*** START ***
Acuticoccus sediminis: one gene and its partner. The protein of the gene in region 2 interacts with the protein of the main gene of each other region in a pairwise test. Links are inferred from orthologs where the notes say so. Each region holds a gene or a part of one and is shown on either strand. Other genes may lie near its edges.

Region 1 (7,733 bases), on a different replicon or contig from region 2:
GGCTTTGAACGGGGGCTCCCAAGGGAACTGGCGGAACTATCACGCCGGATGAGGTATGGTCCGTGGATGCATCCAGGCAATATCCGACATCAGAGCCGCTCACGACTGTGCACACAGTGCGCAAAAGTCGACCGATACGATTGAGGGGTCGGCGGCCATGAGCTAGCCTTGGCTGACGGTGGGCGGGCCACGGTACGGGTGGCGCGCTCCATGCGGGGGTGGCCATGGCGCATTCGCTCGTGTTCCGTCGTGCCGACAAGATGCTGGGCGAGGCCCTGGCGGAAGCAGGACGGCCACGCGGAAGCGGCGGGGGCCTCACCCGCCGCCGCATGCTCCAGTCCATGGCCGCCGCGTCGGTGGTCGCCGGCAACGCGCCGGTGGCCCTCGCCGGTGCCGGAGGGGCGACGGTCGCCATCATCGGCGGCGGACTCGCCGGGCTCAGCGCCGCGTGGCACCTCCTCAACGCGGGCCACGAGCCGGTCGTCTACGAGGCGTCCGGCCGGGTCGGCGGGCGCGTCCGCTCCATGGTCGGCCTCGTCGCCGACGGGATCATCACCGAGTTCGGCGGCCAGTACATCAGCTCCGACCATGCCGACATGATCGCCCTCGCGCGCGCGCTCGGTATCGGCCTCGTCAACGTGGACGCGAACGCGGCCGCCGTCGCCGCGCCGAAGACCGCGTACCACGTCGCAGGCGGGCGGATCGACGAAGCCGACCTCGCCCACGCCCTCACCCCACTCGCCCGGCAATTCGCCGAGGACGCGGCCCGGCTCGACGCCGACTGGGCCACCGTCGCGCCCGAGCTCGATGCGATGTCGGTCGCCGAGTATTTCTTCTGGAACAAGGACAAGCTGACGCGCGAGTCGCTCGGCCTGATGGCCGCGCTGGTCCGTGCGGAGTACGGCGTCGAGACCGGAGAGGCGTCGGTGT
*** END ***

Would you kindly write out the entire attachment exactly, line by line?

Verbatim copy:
Acuticoccus sediminis: one gene and its partner. The protein of the gene in region 2 interacts with the protein of the main gene of each other region in a pairwise test. Links are inferred from orthologs where the notes say so. Each region holds a gene or a part of one and is shown on either strand. Other genes may lie near its edges.

Region 1 (7,733 bases), on a different replicon or contig from region 2:
GGCTTTGAACGGGGGCTCCCAAGGGAACTGGCGGAACTATCACGCCGGATGAGGTATGGTCCGTGGATGCATCCAGGCAATATCCGACATCAGAGCCGCTCACGACTGTGCACACAGTGCGCAAAAGTCGACCGATACGATTGAGGGGTCGGCGGCCATGAGCTAGCCTTGGCTGACGGTGGGCGGGCCACGGTACGGGTGGCGCGCTCCATGCGGGGGTGGCCATGGCGCATTCGCTCGTGTTCCGTCGTGCCGACAAGATGCTGGGCGAGGCCCTGGCGGAAGCAGGACGGCCACGCGGAAGCGGCGGGGGCCTCACCCGCCGCCGCATGCTCCAGTCCATGGCCGCCGCGTCGGTGGTCGCCGGCAACGCGCCGGTGGCCCTCGCCGGTGCCGGAGGGGCGACGGTCGCCATCATCGGCGGCGGACTCGCCGGGCTCAGCGCCGCGTGGCACCTCCTCAACGCGGGCCACGAGCCGGTCGTCTACGAGGCGTCCGGCCGGGTCGGCGGGCGCGTCCGCTCCATGGTCGGCCTCGTCGCCGACGGGATCATCACCGAGTTCGGCGGCCAGTACATCAGCTCCGACCATGCCGACATGATCGCCCTCGCGCGCGCGCTCGGTATCGGCCTCGTCAACGTGGACGCGAACGCGGCCGCCGTCGCCGCGCCGAAGACCGCGTACCACGTCGCAGGCGGGCGGATCGACGAAGCCGACCTCGCCCACGCCCTCACCCCACTCGCCCGGCAATTCGCCGAGGACGCGGCCCGGCTCGACGCCGACTGGGCCACCGTCGCGCCCGAGCTCGATGCGATGTCGGTCGCCGAGTATTTCTTCTGGAACAAGGACAAGCTGACGCGCGAGTCGCTCGGCCTGATGGCCGCGCTGGTCCGTGCGGAGTACGGCGTCGAGACCGGAGAGGCGTCGGTGT